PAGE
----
This is where the neutrons come in, these have a neutral charge and fulfill the job of keeping the two positively charged protons together instead of flying apart. The next kind of atom up from hydrogen therefore has two protons, two neutrons and two electrons, it is a helium atom (above right).

Different kinds of atom like this with different numbers of protons are called elements. An element is defined by the numbers of protons it has, hydrogen always has one, helium always has two and so on, there are diagrams of the first ten elements on the slider at the top of this page. The number of protons is referred to as the atomic number. If you change the number of protons you change the element, so elements always have the same number of protons in the nucleus of the atoms.


The three particles in atoms have quite distinct masses.

Protons and neutrons (the things in the nucleus) both have a designated mass of 1. Electrons are much, much lighter, being about 1/1840th of the mass of a proton or neutron. Even when you add them all together they don't come to much and make as much difference as can be ignored to the overall mass of the atom.

So far we have:




Proton Positive 1
Neutron Neutral 1
Electron Negative 0  - (1/1840 really)


The overall mass of an atom is the sum of its particles added together.

He is the symbol for Helium. You may see it written with the numbers as it is to the left. The smaller number, 2 in this case, tells us how many protons there are, the larger number 4, tells us how many neutrons and protons there are added together in the nucleus. We are given the number of protons which define what the atom is, and then the mass of the atom. The number of neutrons is worked out by taking the smaller number (protons) from the bigger number (total mass) i.e. 4-2 = 2 neutrons, in this case there are the same which is fairly common but not always true.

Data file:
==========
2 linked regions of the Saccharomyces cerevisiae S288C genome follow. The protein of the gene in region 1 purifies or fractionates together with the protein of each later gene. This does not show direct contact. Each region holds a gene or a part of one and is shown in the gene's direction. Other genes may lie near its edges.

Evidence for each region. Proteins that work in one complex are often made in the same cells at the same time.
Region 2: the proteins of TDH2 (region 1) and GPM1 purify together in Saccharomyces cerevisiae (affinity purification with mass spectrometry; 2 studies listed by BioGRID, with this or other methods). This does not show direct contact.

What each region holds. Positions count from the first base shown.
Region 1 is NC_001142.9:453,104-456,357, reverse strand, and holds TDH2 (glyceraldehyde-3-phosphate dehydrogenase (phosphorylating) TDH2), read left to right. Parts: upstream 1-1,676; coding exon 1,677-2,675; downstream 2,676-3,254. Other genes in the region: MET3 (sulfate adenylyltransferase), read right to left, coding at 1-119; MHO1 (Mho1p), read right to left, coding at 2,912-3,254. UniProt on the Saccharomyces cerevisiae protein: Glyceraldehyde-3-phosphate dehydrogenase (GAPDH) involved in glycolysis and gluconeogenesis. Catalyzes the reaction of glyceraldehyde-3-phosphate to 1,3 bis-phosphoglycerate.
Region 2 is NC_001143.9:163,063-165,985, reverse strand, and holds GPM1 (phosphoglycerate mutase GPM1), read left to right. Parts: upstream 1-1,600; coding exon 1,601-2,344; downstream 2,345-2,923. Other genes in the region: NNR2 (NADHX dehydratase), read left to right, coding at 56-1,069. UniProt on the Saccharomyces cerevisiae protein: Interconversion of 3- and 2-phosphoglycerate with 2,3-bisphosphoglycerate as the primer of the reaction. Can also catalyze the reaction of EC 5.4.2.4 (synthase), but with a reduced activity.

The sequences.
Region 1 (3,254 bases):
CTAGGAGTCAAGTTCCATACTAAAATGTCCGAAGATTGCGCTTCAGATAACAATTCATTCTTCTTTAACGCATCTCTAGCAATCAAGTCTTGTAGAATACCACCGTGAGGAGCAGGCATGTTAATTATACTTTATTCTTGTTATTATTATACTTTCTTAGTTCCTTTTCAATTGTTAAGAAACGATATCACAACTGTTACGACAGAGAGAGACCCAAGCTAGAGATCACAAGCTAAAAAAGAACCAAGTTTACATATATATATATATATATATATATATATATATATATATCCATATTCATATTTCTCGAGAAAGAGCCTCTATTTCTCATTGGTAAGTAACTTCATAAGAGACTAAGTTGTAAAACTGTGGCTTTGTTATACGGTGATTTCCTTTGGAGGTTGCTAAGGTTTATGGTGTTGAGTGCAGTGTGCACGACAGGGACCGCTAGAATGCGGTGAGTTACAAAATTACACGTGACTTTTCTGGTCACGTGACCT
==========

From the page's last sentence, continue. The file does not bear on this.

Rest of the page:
The proton number is the atomic number, the total number of protons and neutrons is the mass number or atomic mass.

If you remember from further up the page, there are always the same number of electrons as there are of protons in an atom, so we also know there are two electrons in helium.

Sometimes you'll see the bigger number is at the top and smaller one at the bottom, sometimes it's the other way round, it doesn't matter though as the small number is always the protons and the larger number always the total mass.

Be is the symbol for the element beryllium. Atomic number 4, mass number 9.
Beryllium has 4 protons and a mass of 9. It has 4 electrons (the same as the protons) and 9-4=5 neutrons.

N is the symbol for nitrogen. Atomic number 5, mass number 9.
Nitrogen has 5 protons and a mass of 9. It has 5 electrons (the same as protons) and 9-5=4 neutrons.

Ne is the symbol for neon. Atomic number 10, mass number 20.
Neon has 10 protons and a mass of 20. It has 10 electrons (the same as protons) and 20-10=10 neutrons.